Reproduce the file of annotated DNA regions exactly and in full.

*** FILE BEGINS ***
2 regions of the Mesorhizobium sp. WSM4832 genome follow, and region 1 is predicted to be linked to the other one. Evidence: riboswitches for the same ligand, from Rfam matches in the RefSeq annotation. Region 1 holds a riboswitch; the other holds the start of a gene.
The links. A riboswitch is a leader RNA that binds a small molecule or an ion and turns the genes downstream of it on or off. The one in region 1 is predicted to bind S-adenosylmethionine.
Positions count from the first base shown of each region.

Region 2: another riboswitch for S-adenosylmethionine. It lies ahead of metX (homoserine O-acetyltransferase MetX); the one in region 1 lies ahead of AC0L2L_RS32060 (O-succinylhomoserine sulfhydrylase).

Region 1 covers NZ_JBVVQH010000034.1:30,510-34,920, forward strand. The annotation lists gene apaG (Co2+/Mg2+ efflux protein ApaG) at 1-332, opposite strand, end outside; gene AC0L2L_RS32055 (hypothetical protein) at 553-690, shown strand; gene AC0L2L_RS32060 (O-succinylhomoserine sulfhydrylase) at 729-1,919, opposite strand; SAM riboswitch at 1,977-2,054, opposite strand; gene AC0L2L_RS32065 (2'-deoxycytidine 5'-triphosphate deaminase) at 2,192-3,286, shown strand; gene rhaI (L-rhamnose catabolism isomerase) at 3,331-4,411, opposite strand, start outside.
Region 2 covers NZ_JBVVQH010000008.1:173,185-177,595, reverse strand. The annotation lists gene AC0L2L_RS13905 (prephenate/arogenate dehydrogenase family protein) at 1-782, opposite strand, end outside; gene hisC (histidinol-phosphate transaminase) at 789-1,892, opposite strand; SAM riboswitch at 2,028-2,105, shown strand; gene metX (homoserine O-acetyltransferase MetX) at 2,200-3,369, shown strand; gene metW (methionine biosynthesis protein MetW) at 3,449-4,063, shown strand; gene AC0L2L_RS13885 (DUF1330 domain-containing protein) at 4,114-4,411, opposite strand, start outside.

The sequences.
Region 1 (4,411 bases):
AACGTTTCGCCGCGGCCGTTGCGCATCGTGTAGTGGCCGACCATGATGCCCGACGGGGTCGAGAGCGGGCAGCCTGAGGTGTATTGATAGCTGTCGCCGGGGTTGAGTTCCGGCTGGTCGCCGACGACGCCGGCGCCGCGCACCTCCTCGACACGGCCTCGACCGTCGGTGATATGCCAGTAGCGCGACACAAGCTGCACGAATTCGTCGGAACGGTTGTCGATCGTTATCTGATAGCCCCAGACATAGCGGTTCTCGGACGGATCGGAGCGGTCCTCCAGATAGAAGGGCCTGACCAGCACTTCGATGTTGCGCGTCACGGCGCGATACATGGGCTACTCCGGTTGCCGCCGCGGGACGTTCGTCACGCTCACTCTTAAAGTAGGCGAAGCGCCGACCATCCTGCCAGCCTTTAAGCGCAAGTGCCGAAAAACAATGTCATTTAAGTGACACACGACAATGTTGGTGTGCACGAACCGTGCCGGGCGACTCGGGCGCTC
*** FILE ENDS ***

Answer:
2 regions of the Mesorhizobium sp. WSM4832 genome follow, and region 1 is predicted to be linked to the other one. Evidence: riboswitches for the same ligand, from Rfam matches in the RefSeq annotation. Region 1 holds a riboswitch; the other holds the start of a gene.
The links. A riboswitch is a leader RNA that binds a small molecule or an ion and turns the genes downstream of it on or off. The one in region 1 is predicted to bind S-adenosylmethionine.
Positions count from the first base shown of each region.

Region 2: another riboswitch for S-adenosylmethionine. It lies ahead of metX (homoserine O-acetyltransferase MetX); the one in region 1 lies ahead of AC0L2L_RS32060 (O-succinylhomoserine sulfhydrylase).

Region 1 covers NZ_JBVVQH010000034.1:30,510-34,920, forward strand. The annotation lists gene apaG (Co2+/Mg2+ efflux protein ApaG) at 1-332, opposite strand, end outside; gene AC0L2L_RS32055 (hypothetical protein) at 553-690, shown strand; gene AC0L2L_RS32060 (O-succinylhomoserine sulfhydrylase) at 729-1,919, opposite strand; SAM riboswitch at 1,977-2,054, opposite strand; gene AC0L2L_RS32065 (2'-deoxycytidine 5'-triphosphate deaminase) at 2,192-3,286, shown strand; gene rhaI (L-rhamnose catabolism isomerase) at 3,331-4,411, opposite strand, start outside.
Region 2 covers NZ_JBVVQH010000008.1:173,185-177,595, reverse strand. The annotation lists gene AC0L2L_RS13905 (prephenate/arogenate dehydrogenase family protein) at 1-782, opposite strand, end outside; gene hisC (histidinol-phosphate transaminase) at 789-1,892, opposite strand; SAM riboswitch at 2,028-2,105, shown strand; gene metX (homoserine O-acetyltransferase MetX) at 2,200-3,369, shown strand; gene metW (methionine biosynthesis protein MetW) at 3,449-4,063, shown strand; gene AC0L2L_RS13885 (DUF1330 domain-containing protein) at 4,114-4,411, opposite strand, start outside.

The sequences.
Region 1 (4,411 bases):
AACGTTTCGCCGCGGCCGTTGCGCATCGTGTAGTGGCCGACCATGATGCCCGACGGGGTCGAGAGCGGGCAGCCTGAGGTGTATTGATAGCTGTCGCCGGGGTTGAGTTCCGGCTGGTCGCCGACGACGCCGGCGCCGCGCACCTCCTCGACACGGCCTCGACCGTCGGTGATATGCCAGTAGCGCGACACAAGCTGCACGAATTCGTCGGAACGGTTGTCGATCGTTATCTGATAGCCCCAGACATAGCGGTTCTCGGACGGATCGGAGCGGTCCTCCAGATAGAAGGGCCTGACCAGCACTTCGATGTTGCGCGTCACGGCGCGATACATGGGCTACTCCGGTTGCCGCCGCGGGACGTTCGTCACGCTCACTCTTAAAGTAGGCGAAGCGCCGACCATCCTGCCAGCCTTTAAGCGCAAGTGCCGAAAAACAATGTCATTTAAGTGACACACGACAATGTTGGTGTGCACGAACCGTGCCGGGCGACTCGGGCGCTC